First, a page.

A Wrinkle in Time"Who is Charles Wallace?"

Those to whom this question resonates will likely have appreciated the masterpieces of Madeleine L'Engel, who died a few days ago.

A Wrinkle In Time, and to some extent the later work A Wind In The Door, discuss the full battlefield on which the human story has unfolded and continues to unfold.

Much as Ayn Rand inspires independent thought and action, L'Engel gives a resonant perspective to the work of artists, whom she regarded as soldiers in a metaphysical war.

When I solve a challenge of harmony or structure, I feel like a soldier who has dispelled entropy. I know I have added to the coherence, logic and beauty of reality, even though a musical idea cannot be grasped in the hand, but needs eternal practice, or indeed vigilance. While we must measure what we can, I know at its core that reality is measureless.

Her depiction of the battle ranges from within the body (illness), to planetary and interplanetary zones, everywhere that differentiation tries to assert against the forces of uniformity.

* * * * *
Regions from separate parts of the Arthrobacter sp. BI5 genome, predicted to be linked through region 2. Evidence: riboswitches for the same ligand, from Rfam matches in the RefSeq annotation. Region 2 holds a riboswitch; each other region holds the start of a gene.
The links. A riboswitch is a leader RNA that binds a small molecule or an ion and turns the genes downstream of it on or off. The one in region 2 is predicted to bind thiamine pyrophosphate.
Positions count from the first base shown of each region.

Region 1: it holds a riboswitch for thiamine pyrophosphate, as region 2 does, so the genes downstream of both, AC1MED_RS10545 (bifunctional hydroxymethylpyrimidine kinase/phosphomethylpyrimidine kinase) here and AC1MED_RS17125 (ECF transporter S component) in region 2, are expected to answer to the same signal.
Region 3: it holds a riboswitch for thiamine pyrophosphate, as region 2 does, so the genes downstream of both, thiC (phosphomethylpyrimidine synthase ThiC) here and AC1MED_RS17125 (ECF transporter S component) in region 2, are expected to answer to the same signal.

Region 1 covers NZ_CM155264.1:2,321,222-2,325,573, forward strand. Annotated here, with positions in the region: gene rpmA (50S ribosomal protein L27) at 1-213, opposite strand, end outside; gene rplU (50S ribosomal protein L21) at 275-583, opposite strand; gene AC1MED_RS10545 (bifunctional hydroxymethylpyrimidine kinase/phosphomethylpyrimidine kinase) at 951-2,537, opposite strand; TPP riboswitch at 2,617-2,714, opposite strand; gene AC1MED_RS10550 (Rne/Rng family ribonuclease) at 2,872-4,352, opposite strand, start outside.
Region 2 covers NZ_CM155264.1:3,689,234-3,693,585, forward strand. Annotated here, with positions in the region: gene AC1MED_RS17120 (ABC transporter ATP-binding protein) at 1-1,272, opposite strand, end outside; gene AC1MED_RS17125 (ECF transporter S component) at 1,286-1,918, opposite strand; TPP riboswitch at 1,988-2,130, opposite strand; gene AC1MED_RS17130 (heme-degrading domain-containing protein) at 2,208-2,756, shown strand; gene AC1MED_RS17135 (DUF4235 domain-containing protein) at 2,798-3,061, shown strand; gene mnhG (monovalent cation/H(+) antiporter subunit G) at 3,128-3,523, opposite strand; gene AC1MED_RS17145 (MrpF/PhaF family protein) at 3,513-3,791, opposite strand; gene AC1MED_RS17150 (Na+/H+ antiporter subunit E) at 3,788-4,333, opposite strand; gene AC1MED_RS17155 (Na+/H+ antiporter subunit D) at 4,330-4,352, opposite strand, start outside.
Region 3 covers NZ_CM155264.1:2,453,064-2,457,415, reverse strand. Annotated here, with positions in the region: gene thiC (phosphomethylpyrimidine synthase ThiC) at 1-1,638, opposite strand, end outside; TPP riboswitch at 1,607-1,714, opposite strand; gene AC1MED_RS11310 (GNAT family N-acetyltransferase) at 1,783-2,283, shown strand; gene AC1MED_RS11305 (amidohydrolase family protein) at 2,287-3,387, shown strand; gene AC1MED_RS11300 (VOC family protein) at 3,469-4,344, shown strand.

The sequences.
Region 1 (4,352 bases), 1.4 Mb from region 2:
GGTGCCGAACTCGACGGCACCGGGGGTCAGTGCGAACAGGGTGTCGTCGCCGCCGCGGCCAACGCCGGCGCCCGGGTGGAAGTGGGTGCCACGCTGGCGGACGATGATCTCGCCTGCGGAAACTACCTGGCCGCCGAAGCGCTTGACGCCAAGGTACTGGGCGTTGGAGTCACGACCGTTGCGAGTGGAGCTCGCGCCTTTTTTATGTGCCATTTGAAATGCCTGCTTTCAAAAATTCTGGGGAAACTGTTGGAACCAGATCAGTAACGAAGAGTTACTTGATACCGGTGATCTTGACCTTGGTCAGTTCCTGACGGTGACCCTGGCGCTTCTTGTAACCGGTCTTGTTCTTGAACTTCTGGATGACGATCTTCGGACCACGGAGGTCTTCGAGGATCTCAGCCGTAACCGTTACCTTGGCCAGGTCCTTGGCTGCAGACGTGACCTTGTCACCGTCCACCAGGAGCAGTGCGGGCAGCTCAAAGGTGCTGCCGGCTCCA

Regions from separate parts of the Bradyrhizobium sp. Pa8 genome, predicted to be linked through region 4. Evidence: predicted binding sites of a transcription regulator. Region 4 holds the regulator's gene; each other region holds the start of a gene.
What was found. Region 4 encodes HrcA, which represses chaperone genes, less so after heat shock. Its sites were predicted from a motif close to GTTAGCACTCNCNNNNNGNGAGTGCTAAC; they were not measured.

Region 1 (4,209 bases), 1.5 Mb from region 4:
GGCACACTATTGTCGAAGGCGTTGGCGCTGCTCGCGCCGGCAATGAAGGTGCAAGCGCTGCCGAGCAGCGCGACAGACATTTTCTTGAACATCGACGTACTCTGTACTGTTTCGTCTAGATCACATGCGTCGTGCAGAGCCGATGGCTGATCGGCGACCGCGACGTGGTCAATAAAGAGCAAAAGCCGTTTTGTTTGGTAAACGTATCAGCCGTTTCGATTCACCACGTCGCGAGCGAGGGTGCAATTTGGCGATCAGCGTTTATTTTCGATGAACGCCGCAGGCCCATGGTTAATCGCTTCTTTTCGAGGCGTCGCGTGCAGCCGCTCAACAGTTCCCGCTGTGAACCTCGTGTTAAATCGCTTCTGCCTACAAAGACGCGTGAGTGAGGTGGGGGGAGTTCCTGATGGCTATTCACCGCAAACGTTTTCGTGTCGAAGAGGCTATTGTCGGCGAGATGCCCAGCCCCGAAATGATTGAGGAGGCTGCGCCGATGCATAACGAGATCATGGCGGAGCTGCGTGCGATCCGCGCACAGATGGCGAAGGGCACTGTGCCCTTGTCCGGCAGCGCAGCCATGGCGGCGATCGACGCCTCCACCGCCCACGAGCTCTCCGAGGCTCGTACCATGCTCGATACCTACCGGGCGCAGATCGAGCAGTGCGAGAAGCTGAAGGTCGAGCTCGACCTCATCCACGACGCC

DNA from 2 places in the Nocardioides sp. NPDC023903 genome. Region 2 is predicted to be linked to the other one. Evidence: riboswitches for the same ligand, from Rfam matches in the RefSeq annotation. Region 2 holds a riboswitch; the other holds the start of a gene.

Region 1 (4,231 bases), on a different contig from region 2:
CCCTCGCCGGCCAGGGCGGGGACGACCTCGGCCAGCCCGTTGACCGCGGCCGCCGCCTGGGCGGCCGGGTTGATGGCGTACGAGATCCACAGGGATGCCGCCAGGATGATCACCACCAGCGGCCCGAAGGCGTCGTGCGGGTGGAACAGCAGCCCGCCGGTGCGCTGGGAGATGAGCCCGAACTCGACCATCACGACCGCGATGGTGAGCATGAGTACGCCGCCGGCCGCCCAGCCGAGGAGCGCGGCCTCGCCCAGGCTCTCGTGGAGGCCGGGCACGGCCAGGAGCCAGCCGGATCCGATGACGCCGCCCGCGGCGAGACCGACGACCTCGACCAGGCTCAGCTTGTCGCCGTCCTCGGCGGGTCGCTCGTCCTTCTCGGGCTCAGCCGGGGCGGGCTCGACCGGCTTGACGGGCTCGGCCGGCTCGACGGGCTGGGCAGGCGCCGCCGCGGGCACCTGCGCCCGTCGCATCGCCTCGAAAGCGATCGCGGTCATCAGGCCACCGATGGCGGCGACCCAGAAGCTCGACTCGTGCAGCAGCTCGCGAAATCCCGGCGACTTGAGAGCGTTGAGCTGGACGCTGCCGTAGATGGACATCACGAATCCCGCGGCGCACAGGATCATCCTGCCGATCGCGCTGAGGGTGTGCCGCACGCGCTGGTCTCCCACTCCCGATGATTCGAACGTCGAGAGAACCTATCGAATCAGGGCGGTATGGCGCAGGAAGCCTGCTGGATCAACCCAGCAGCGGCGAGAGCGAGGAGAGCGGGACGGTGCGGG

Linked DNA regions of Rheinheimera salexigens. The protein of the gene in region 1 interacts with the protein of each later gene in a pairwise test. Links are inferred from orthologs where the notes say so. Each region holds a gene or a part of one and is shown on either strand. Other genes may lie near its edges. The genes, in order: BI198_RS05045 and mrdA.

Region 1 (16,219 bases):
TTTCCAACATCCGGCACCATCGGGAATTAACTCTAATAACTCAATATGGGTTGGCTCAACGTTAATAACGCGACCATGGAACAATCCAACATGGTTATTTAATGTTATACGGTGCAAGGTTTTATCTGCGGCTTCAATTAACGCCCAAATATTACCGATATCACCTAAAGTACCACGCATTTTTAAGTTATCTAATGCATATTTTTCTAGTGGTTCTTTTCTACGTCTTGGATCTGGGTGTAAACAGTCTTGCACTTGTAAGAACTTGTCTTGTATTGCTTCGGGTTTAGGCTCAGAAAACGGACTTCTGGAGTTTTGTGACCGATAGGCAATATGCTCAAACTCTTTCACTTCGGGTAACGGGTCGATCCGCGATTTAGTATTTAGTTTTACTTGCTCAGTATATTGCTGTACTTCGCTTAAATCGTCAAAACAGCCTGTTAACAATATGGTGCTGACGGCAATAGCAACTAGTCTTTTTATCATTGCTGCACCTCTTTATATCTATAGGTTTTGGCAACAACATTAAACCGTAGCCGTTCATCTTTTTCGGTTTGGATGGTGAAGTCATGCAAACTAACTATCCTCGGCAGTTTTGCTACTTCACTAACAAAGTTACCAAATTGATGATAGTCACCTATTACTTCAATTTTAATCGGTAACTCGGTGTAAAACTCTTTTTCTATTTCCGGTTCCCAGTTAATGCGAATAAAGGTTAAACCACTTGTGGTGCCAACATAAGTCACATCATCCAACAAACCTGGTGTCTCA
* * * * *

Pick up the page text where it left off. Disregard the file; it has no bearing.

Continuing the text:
Good books for children. Even better for adults.

James Wisdom writes:

AntL’Engle’s books were favorites of mine when I was a child of eight or nine, and I reread the Wrinkle In Time series a few years ago. For me, the inclusion of abstract concepts such as tesseracts into the storyline, along with simple line illustrations to explain them, truly set her work apart. Her explanation of the “folding” of space and time as an ant crawling along a string opened my eyes to a whole world of creative possibilities as a child (and began a love of Sci-Fi that lasts to this day).

Further, her characterization of the light and darkness in the world is discomfiting and adds a wonderfully frightful tension to the story that compelled me to keep turning pages despite being well past my bedtime (both then and now). It’s a shame that she passed on but I have no doubt that her work will last on for many, many years.





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